Genders Eligible for Study:   Female
Accepts Healthy Volunteers:   No

Inclusion Criteria:

  • Be between the ages of 18-75 years old
  • Have a confirmed diagnosis of endometrial hyperplasia without atypia based upon endometrial biopsy
  • Have no contraindications to short-term metformin therapy
  • Have a creatinine clearance of ≥ 90 ml/min, as calculated by the Cockroft-Gault formula
  • Have normal serum transaminase values (AST and ALT)
  • Need to be able to undergo metformin treatment for a duration of 12 weeks prior to repeat endometrial biopsy

Exclusion Criteria:

  • Are currently taking metformin or have taken metformin in the past 6 months or have a history of an allergic reaction or intolerance at any time to metformin
  • Have a history of liver or renal dysfunction.
  • Have a random glucose of ≤ 65 or ≥ 200
  • Have a recent history of alcoholism. Former alcoholics who have abstained from alcohol for 5 years or more may be enrolled in this study.
  • Have a history of vitamin B12 deficiency
  • Are pregnant
  • Are currently taking insulin
  • Are taking a drug that may significantly interact or influence the metabolism of metformin
  • In the opinion of the investigator, the patient is felt not to be appropriate for the study
  Contacts and Locations
Choosing to participate in a study is an important personal decision. Talk with your doctor and family members or friends about deciding to join a study. To learn more about this study, you or your doctor may contact the study research staff using the Contacts provided below. For general information, see Learn About Clinical Studies.

Please refer to this study by its identifier: NCT01685762

Contact: Mark Bozymski 919-966-4432
Contact: Donna Rowe, RN 919-966-7359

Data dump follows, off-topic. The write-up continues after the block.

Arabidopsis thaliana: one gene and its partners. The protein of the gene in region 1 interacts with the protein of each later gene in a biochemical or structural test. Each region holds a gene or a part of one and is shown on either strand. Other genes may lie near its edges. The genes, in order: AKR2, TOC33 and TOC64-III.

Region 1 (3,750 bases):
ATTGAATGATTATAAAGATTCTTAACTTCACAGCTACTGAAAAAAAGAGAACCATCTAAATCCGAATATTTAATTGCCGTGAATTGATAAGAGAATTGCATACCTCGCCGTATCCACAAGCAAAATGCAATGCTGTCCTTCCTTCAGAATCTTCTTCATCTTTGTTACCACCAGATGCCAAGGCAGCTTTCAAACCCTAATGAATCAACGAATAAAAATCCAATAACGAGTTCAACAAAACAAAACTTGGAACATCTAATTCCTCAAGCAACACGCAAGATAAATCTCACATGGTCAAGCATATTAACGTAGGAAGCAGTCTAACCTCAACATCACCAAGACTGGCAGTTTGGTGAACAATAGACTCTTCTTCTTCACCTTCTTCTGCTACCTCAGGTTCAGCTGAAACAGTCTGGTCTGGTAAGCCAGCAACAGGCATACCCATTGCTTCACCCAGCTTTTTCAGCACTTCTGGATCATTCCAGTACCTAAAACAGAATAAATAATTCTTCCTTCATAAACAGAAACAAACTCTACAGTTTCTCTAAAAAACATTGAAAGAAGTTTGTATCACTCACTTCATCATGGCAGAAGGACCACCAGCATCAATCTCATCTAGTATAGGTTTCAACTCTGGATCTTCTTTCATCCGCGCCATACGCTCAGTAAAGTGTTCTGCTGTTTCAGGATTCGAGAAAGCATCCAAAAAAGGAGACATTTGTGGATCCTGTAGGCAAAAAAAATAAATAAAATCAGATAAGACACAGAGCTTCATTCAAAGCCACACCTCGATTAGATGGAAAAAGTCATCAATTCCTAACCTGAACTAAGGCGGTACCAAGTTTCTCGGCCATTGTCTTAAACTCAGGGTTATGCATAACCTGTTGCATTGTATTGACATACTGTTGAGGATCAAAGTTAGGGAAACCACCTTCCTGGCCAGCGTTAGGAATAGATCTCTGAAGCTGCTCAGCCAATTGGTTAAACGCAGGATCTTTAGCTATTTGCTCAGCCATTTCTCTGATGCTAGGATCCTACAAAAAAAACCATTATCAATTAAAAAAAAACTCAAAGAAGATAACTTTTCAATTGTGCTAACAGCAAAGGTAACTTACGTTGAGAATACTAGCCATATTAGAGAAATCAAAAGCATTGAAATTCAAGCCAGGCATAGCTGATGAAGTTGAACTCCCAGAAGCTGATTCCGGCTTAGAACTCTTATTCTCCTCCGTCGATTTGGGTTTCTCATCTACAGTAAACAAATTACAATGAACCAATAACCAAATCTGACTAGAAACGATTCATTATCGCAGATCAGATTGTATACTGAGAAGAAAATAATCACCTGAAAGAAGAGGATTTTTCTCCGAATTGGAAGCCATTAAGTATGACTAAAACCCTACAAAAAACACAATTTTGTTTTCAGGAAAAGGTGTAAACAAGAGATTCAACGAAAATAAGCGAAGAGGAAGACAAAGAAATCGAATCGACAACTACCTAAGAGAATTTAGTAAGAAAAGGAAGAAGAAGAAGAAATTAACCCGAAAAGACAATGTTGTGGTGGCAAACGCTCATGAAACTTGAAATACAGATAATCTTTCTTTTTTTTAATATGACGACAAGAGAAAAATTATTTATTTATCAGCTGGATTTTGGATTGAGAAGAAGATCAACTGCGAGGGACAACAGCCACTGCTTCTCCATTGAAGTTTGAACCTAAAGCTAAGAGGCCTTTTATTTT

United States, North Carolina
The University of North Carolina at Chapel Hill Recruiting
Chapel Hill, North Carolina, United States, 27599
Contact: Mark Bozymski    919-966-4432   
Principal Investigator: Victoria Bae-Jump         
Sub-Investigator: Emily Ko, MD         
Southern Pines Women's Health Center Recruiting
Southern Pines, North Carolina, United States, 28388
Principal Investigator: John Byron, MD         
United States, Pennsylvania
University of Pennsylvania Recruiting
Philadelphia, Pennsylvania, United States, 19107
Principal Investigator: Emily Ko, MD, MSCR         
Sponsors and Collaborators
UNC Lineberger Comprehensive Cancer Center
Principal Investigator: Victoria Bae-Jump, MD, PhD University of North Carolina, Chapel Hill
  More Information

Additional Information:
Responsible Party: UNC Lineberger Comprehensive Cancer Center Identifier: NCT01685762     History of Changes
Other Study ID Numbers: LCCC 1205 
Study First Received: July 26, 2012
Last Updated: August 26, 2015
Health Authority: United States: Institutional Review Board

Keywords provided by UNC Lineberger Comprehensive Cancer Center:
Endometrial hyperplasia

Additional relevant MeSH terms:
Endometrial Hyperplasia
Genital Diseases, Female
Pathologic Processes
Uterine Diseases
Hypoglycemic Agents
Physiological Effects of Drugs processed this record on May 26, 2016